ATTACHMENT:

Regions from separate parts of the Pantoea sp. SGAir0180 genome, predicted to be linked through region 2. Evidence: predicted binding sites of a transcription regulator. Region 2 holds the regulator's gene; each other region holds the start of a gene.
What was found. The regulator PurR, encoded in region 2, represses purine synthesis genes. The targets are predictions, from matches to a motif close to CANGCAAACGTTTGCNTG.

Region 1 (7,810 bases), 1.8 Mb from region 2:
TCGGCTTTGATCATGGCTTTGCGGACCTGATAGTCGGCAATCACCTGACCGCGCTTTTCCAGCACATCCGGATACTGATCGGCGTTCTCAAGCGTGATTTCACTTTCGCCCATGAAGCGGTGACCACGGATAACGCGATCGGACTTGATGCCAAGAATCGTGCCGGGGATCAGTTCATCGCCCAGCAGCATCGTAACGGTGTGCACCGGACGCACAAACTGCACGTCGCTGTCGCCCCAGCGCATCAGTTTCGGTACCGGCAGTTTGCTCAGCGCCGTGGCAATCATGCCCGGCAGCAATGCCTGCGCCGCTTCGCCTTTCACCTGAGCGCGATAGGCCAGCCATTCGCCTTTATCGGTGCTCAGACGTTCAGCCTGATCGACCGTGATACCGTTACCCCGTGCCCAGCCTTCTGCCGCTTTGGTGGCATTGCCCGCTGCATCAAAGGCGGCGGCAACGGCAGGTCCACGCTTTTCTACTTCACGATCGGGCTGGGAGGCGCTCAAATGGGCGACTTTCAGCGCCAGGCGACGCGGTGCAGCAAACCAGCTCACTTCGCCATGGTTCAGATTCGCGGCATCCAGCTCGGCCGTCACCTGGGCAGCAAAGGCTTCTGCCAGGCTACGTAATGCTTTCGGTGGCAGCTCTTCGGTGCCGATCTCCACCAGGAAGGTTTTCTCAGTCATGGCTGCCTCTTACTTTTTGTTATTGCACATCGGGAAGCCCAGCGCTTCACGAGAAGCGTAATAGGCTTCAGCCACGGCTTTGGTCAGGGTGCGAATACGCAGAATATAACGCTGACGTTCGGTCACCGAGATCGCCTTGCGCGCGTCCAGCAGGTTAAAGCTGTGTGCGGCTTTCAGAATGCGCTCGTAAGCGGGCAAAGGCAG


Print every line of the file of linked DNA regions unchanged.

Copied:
Regions from separate parts of the Pantoea sp. SGAir0180 genome, predicted to be linked through region 2. Evidence: predicted binding sites of a transcription regulator. Region 2 holds the regulator's gene; each other region holds the start of a gene.
What was found. The regulator PurR, encoded in region 2, represses purine synthesis genes. The targets are predictions, from matches to a motif close to CANGCAAACGTTTGCNTG.

Region 1 (7,810 bases), 1.8 Mb from region 2:
TCGGCTTTGATCATGGCTTTGCGGACCTGATAGTCGGCAATCACCTGACCGCGCTTTTCCAGCACATCCGGATACTGATCGGCGTTCTCAAGCGTGATTTCACTTTCGCCCATGAAGCGGTGACCACGGATAACGCGATCGGACTTGATGCCAAGAATCGTGCCGGGGATCAGTTCATCGCCCAGCAGCATCGTAACGGTGTGCACCGGACGCACAAACTGCACGTCGCTGTCGCCCCAGCGCATCAGTTTCGGTACCGGCAGTTTGCTCAGCGCCGTGGCAATCATGCCCGGCAGCAATGCCTGCGCCGCTTCGCCTTTCACCTGAGCGCGATAGGCCAGCCATTCGCCTTTATCGGTGCTCAGACGTTCAGCCTGATCGACCGTGATACCGTTACCCCGTGCCCAGCCTTCTGCCGCTTTGGTGGCATTGCCCGCTGCATCAAAGGCGGCGGCAACGGCAGGTCCACGCTTTTCTACTTCACGATCGGGCTGGGAGGCGCTCAAATGGGCGACTTTCAGCGCCAGGCGACGCGGTGCAGCAAACCAGCTCACTTCGCCATGGTTCAGATTCGCGGCATCCAGCTCGGCCGTCACCTGGGCAGCAAAGGCTTCTGCCAGGCTACGTAATGCTTTCGGTGGCAGCTCTTCGGTGCCGATCTCCACCAGGAAGGTTTTCTCAGTCATGGCTGCCTCTTACTTTTTGTTATTGCACATCGGGAAGCCCAGCGCTTCACGAGAAGCGTAATAGGCTTCAGCCACGGCTTTGGTCAGGGTGCGAATACGCAGAATATAACGCTGACGTTCGGTCACCGAGATCGCCTTGCGCGCGTCCAGCAGGTTAAAGCTGTGTGCGGCTTTCAGAATGCGCTCGTAAGCGGGCAAAGGCAG